The Oscar-nominated foreign language film from Germany “Never Look Away” is a three-hour epic covering art, justice and love over three distinct periods in German history: the Nazi State, the aftermath of World War II and the ensuing emergence of the Soviet police state in the East.
The film opens with a young German boy, our protagonist Kurt Barnet (Tom Schilling), moving through a gallery space filled with modern art. His tour group is pushed along by a pompous docent who derides the modernist works on the wall. They are at the infamous “Entartete Kunst” (“Degenerate Art”) exhibition organized by the Nazi Party in 1937. “Look at this,” the docent says, gesturing at an abstract canvas, “even this child could have made it.” But Kurt’s wide eyes look at the work differently, exuding innocent, curious wonder. The kind of wonder that is unique to childhood. This kind of attention becomes the thesis of the film, his beloved Aunt Elisabeth tells him not to look away, “everything that is true is beautiful.”
Everything that is true is beautiful.
The director, Florian Henckel von Donnersmarck, forces us, the viewers, to look at the horrors of the war. We watch Elisabeth hand off a bouquet of flowers to Hitler in his motorcade, participating in a parade with a score of other giddy girls. Then we watch her suffer a mental break down, get hastily diagnosed with schizophrenia and sent off to a death camp. We watch her strip down and enter into the group shower. We look at the smile on the face of the woman with Down syndrome and watch as the nurses close the doors behind them. We watch the hand of the doctor who diagnosed her—Professor Carl Seeband—twist the valve of the gas tanks; we watch the lifeless bodies get dragged out of the room. Von Donnersmarck never lets us look away.
Sin is presented as systemic in “Never Look Away,” built into the structure of German society. Its shadow casts darkness over Kurt Barnet. In the aftermath of the war his father—personally skeptical of the Nazis, but publically a sympathizer out of what he sees as professional necessity—commits suicide after he is demoted from school principal to janitor when the Soviets take power.
While studying painting in Dresden, Kurt falls in love with a young woman, Ellie, who unbeknownst to him is the daughter of the doctor who killed his aunt. Upon learning Ellie is pregnant with Kurt’s child, Professor Seeband—a gynecologist and firm believer in eugenics—fears his genetic lineage will be tainted by the Barnet family’s history of mental illness. He successfully convinces his daughter to get an abortion by telling her that pregnancy will put her life at risk.
As the Soviet era unfolds, Kurt becomes a proficient painter in the socialist realist style. He gains popular acclaim and important commissions. His life and work are not bad, per se, just empty. There is no truth, no backbone or integrity to his art—he is just propagating the same moral bankruptcy of a new, different ideology.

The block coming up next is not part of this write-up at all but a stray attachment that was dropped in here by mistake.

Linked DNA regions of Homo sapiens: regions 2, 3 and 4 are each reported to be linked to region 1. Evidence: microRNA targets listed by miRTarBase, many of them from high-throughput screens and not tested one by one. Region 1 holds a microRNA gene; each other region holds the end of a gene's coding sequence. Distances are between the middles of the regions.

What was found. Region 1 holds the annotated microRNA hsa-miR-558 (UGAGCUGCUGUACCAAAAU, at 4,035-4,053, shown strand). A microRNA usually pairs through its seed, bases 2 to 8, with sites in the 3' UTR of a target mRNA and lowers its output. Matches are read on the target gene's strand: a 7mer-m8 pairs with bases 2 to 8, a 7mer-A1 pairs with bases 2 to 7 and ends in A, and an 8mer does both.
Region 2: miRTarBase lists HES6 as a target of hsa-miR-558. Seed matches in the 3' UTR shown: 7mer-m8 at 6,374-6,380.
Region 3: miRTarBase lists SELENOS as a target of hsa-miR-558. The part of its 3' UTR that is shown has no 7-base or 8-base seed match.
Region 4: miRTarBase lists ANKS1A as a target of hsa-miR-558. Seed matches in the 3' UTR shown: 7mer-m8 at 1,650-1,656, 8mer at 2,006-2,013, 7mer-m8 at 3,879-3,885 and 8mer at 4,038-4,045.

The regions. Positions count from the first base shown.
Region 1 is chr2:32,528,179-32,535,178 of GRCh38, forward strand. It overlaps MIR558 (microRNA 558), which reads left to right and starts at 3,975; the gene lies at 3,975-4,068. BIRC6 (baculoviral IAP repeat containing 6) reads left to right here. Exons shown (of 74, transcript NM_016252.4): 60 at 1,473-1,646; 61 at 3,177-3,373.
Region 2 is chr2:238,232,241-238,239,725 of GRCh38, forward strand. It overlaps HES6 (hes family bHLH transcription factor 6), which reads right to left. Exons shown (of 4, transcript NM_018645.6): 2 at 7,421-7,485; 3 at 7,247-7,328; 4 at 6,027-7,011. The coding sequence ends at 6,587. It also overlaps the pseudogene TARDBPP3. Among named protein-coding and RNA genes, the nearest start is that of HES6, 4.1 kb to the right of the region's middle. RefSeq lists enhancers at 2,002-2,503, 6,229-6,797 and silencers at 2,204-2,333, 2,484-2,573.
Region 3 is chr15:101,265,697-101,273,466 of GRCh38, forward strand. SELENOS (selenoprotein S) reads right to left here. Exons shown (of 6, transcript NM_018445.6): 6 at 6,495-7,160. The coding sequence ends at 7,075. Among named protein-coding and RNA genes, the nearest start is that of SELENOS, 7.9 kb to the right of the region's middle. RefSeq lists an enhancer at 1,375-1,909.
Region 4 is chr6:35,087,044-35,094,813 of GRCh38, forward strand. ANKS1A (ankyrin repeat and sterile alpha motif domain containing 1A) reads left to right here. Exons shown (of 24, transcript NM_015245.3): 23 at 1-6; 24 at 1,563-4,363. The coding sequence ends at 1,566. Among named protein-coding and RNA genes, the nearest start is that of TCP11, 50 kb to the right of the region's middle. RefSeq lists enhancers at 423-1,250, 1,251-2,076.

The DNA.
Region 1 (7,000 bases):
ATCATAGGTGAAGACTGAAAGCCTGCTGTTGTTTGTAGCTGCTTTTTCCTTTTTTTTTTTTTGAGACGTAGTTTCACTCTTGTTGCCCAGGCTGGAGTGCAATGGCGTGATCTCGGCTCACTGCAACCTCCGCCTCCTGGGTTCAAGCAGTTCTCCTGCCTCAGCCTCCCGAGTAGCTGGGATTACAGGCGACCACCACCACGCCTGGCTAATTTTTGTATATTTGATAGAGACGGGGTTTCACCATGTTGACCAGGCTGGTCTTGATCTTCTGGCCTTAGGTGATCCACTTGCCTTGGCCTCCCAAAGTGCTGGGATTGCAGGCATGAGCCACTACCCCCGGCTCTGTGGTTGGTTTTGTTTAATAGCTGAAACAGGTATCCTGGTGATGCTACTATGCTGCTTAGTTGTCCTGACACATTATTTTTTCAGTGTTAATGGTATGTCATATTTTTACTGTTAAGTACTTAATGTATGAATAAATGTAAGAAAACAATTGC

As the Soviet police state ramps up, Kurt and Ellie flee to the West. He enters into the famous art school Kunstakademie in Düsseldorf, where painting is declared dead and the only thing of value is an “original” idea. In an almost comical sequence he searches for originality: he paints with his footprints, drops Pollockian drips and slashes canvases with a box cutter. His classmates get away with making potato pendulums and chairs covered in nails, but the absence of creative boundaries overwhelms him.
His professor advises him to make something true. Sitting in an empty studio bathed in light, Kurt struggles to understand what that means. A moment of realization happens when he turns to photorealism. The front page of the local paper becomes his subject matter; a photo of the captured Nazi doctor Mr. Heyde is enlarged on canvas and turned into a painting. He runs his dry brush through the wet paint, blurring the image and adding a sense of motion evoking memory. Here, he confronts his memory—the legacy of trauma in the German state—head on. He paints images based on photographs; images of his father-in-law, Professor Seeband, his aunt Elisabeth and war planes. He paints the truth.
In a moving moment that captures the intersection of our three themes—art, justice and love—Ellie learns that she has become pregnant once again. Ecstatically, the two celebrate. Kurt photographs Ellie descending a staircase in the nude. He captures a moment of pure joy. He turns the photograph into a painting; a painting that is somehow paradoxically both an unoriginal, derivative, appropriation of Duchamp and the most original, honest, beautiful painting Kurt has ever made.
The life and work of Kurt Barnett in “Never Look Away” are based on the influential German artist Gerhard Richter. “Richter was asked about the power of art,” von Donnersmarck hassaid. “The gist of what he said was that he believed this was the wrong word. For him art didn’t have any power; rather, it exists to give consolation.” In the Ignatian tradition, consolation points us toward goodness and truth: to God. When he confronts the structural sin of Nazism—in seeking truth over ideology—Richter’s early work does just that.
Where the film fails is in its inability to open up the Western ideology of free markets to critique and questioning. Today, the 86-year-old Richter is a darling of the art market. His paintings routinely fetch tens of millions of dollars when put up for auction. Where is this extreme concentration of capital coming from? Whose suffering makes this wealth possible? Is Richter to blame? No, but his complicity in this broken system is unmistakable. Von Donnersmarck chooses to look away from this reality. His near perfect film suffers as a result.